Every once in a while I’ll receive a question about the various Study Bibles that are available. While some are interested in questions about different Bible Translations, others are even more interested in the study notes, maps and other features that are often included in Study Bibles.

Questions often asked include, “Which one is the ‘best’? Which one will help me to know God better? Which one is the right one for me?”

I oftentimes answer these types of questions with a simple phrase. “The ‘best’ Bible is the one you’re reading.” But people want more info. than that. They’re looking to invest some money into a Bible that they’ll likely be reading for years and years. So…which one is best for you?

Well, that’s a tough question to answer. Every Study Bible has different features, different scholars, different goals, and in the end, each one provides a different study experience for the reader. That said, I think there are three available Study Bibles today that will offer the best study experience for you. Below, is a simple breakdown of each one. Which one you choose to read and study with is up to you, but it’s my hope that this will at least provide some insights as to some fantastic resources available today.

#1: NLT Study Bible

Translation: New Living Translation (NLT)

Reading Level: 6-7th

What I Like:

1. The Translation: If I were only allowed to make one Study Bible recommendation, the NLT Study Bible would be at the top of my list. The goal of the New Living Translation was to translate the ancient Greek and Hebrew texts into English in the clearest possible manner. A number of challenging passages are easy to read, and the NLT just ‘makes sense’ to people. If you’re looking for your first Study Bible, I would highly recommend giving the NLT Study Bible a serious look.IMG_1218

2. The Footnotes: The Study Notes in any Study Bible make it or break it. When it comes to the NLT, the Study Notes make it. The footnotes will either provide additional insights into the passage being read/studied, or suggestions for how the passage can applied in real life. It’s the best of both worlds. And for the passages or topics that need even additional care or study, the NLT Study Bible has extra articles included in the text to cover those as well.

3. Greek/Hebrew Study: Throughout the text, specific words are included in the cross references that provide a Greek or Hebrew word that’s worth additional study. The reader has to turn to the back of the Bible to look up the definition of that word to see how or why it was translated as it was, but including the Greek/Hebrew word study is a nice touch and is very helpful for daily study.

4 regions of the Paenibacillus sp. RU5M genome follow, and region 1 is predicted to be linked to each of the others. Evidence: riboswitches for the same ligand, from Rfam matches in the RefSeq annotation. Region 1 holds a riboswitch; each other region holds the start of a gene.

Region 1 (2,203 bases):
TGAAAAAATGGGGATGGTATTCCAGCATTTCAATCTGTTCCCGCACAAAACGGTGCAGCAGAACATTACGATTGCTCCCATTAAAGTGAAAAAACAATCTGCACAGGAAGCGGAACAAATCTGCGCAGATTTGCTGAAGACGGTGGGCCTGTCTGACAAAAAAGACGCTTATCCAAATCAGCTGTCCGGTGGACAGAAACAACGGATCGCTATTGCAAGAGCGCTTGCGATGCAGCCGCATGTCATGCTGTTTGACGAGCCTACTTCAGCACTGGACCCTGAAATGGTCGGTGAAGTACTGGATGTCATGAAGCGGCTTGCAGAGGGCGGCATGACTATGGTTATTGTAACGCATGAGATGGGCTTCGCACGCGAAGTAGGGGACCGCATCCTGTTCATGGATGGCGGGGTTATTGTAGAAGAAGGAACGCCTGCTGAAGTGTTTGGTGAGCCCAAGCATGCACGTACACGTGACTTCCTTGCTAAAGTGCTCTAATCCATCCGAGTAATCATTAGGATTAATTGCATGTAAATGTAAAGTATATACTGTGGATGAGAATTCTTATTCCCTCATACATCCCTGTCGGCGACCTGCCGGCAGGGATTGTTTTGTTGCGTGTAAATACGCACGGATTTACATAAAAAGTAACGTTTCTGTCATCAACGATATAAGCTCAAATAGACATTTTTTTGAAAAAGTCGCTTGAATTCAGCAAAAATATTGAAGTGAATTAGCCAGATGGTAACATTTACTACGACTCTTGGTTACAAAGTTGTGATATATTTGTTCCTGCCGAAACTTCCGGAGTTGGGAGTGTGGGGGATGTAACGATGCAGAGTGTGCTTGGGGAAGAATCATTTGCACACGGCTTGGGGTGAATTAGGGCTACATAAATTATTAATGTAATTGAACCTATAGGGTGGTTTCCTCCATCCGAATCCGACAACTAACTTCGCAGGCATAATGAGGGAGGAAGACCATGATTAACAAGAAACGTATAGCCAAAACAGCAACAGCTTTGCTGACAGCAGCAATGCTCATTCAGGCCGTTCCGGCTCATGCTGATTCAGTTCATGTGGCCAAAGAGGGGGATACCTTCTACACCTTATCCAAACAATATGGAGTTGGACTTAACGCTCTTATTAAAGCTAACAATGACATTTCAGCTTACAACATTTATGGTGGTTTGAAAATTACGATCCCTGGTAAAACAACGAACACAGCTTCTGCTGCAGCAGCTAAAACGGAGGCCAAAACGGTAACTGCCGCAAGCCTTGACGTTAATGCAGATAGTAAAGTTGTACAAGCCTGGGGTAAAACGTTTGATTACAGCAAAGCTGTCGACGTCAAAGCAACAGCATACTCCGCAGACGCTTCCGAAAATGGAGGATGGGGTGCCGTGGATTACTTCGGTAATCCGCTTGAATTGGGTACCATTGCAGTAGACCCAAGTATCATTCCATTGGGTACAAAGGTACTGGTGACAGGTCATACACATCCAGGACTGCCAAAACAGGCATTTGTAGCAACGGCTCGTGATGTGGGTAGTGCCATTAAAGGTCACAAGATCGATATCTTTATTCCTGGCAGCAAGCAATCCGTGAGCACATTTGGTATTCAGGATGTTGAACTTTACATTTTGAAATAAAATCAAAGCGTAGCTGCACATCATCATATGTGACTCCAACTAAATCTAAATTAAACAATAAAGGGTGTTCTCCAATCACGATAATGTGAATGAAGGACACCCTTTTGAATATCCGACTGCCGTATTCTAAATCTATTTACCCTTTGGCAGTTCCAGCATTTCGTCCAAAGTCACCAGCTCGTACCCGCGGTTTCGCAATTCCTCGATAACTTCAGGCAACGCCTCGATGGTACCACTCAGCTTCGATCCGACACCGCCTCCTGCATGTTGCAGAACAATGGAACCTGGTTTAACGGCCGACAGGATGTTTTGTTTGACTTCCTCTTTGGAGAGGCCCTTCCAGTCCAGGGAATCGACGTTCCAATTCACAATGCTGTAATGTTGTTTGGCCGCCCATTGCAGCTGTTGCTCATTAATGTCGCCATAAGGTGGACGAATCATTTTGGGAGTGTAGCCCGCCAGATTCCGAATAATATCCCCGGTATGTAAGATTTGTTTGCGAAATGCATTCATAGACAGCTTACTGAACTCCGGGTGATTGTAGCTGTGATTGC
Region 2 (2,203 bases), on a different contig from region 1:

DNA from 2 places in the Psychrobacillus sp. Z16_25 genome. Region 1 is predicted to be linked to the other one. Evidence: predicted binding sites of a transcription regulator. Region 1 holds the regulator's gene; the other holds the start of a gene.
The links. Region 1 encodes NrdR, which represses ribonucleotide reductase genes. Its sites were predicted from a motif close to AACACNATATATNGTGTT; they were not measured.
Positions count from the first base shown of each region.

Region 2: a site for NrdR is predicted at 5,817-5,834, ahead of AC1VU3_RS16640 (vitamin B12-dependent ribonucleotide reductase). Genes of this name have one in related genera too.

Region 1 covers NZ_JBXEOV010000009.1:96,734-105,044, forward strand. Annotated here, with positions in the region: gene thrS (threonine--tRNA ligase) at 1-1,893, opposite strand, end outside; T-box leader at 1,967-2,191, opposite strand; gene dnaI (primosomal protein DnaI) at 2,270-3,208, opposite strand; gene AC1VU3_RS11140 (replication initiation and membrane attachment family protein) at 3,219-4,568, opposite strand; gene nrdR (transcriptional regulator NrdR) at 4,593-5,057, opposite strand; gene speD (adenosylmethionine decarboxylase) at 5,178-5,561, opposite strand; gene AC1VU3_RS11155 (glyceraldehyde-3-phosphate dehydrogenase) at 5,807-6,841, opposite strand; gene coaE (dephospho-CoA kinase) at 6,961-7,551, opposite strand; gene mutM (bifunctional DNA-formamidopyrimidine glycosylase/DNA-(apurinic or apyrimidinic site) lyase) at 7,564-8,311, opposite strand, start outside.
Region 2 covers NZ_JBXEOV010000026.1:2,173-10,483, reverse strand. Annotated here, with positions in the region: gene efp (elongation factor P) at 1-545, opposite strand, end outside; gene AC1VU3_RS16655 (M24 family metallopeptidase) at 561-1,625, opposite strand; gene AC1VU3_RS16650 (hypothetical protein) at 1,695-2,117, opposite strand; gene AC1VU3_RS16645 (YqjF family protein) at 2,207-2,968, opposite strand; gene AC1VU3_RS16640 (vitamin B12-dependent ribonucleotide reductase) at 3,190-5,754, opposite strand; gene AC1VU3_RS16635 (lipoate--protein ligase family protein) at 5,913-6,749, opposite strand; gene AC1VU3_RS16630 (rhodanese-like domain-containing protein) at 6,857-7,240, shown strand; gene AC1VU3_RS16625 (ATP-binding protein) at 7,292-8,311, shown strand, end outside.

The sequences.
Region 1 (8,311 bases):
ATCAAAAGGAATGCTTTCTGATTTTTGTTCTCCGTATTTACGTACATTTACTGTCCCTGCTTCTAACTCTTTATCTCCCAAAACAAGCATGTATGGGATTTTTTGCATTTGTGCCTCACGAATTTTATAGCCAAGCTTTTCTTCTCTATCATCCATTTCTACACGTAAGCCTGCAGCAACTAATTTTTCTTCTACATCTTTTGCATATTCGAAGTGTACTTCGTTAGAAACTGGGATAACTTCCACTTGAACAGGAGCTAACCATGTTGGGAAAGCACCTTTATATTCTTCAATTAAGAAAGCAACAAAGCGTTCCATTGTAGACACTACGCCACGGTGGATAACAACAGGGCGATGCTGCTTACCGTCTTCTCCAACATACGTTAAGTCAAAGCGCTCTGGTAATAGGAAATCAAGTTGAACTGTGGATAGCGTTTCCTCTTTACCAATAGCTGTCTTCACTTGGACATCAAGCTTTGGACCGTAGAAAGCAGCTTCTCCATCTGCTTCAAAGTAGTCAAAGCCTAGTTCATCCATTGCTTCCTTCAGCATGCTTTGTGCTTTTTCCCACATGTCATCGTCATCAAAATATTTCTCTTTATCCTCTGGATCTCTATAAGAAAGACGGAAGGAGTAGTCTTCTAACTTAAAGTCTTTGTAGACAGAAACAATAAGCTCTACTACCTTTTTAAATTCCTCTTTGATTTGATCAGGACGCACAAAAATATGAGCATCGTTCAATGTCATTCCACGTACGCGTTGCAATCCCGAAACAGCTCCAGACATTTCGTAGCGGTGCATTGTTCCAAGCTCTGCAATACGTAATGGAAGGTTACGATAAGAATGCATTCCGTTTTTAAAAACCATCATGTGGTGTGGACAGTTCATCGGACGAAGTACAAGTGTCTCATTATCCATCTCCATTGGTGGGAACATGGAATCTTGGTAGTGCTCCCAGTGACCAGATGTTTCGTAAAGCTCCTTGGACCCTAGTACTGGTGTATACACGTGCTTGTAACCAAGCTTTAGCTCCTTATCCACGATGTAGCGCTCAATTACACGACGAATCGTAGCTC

4. Book Introductions: While the Book Introductions in the NLT Study Bible aren’t as detailed as some other ones out there, they still provide a good background of the book and the culture in which it was written. This is necessary when reading the Bible, because you have to understand not what the text means to you, but what it meant to the people who first read it. So a good and thorough book introduction is necessary to help, and while the NLT could provide more detail, it’s enough to communicate the main purpose of the book.

What I Don’t Like:

There’s very little I don’t like about the NLT Study Bible. Every once in a while I’ll read a passage that I don’t care for the translation when compared to others, but oftentimes it’s the opposite. Seriously, there’s just a lot to like about the NLT Study Bible, and it would be my first recommendation to most people. If you’re interested, here’s a sample that’ll give some additional insights into the NLT Study Bible.

#2: HCSB Study Bible

Translation: Holman Christian Standard Bible (HCSB)

Reading Level: 7-8th

What I Like:

The Translation: The HCSB is one of the newer translations available (honestly, some of my seminary professors have never heard of it), but continues gaining popularity due to it’s translation style and conservative nature. Some interesting aspects of the HCSB include the use of Yahweh for the name of God throughout the Old Testament, whereas many translations simply translate God’s name as LORD. The HCSB reading level is about 7-8th grade, right in line with the NIV and others as well.

The Footnotes: While not fully on par with the NLT Study Bible, the footnotes in the HCSB are quite good. Fantastic in fact. Over 15,000 notes are included. But it’s not just the footnotes that make this a great Study Bible. This particular Study Bible is FULL of color. The verse numbers and footnotes are an offset blue color, making it easier to find specific passages and footnotes and then get back right to where you left off.IMG_1219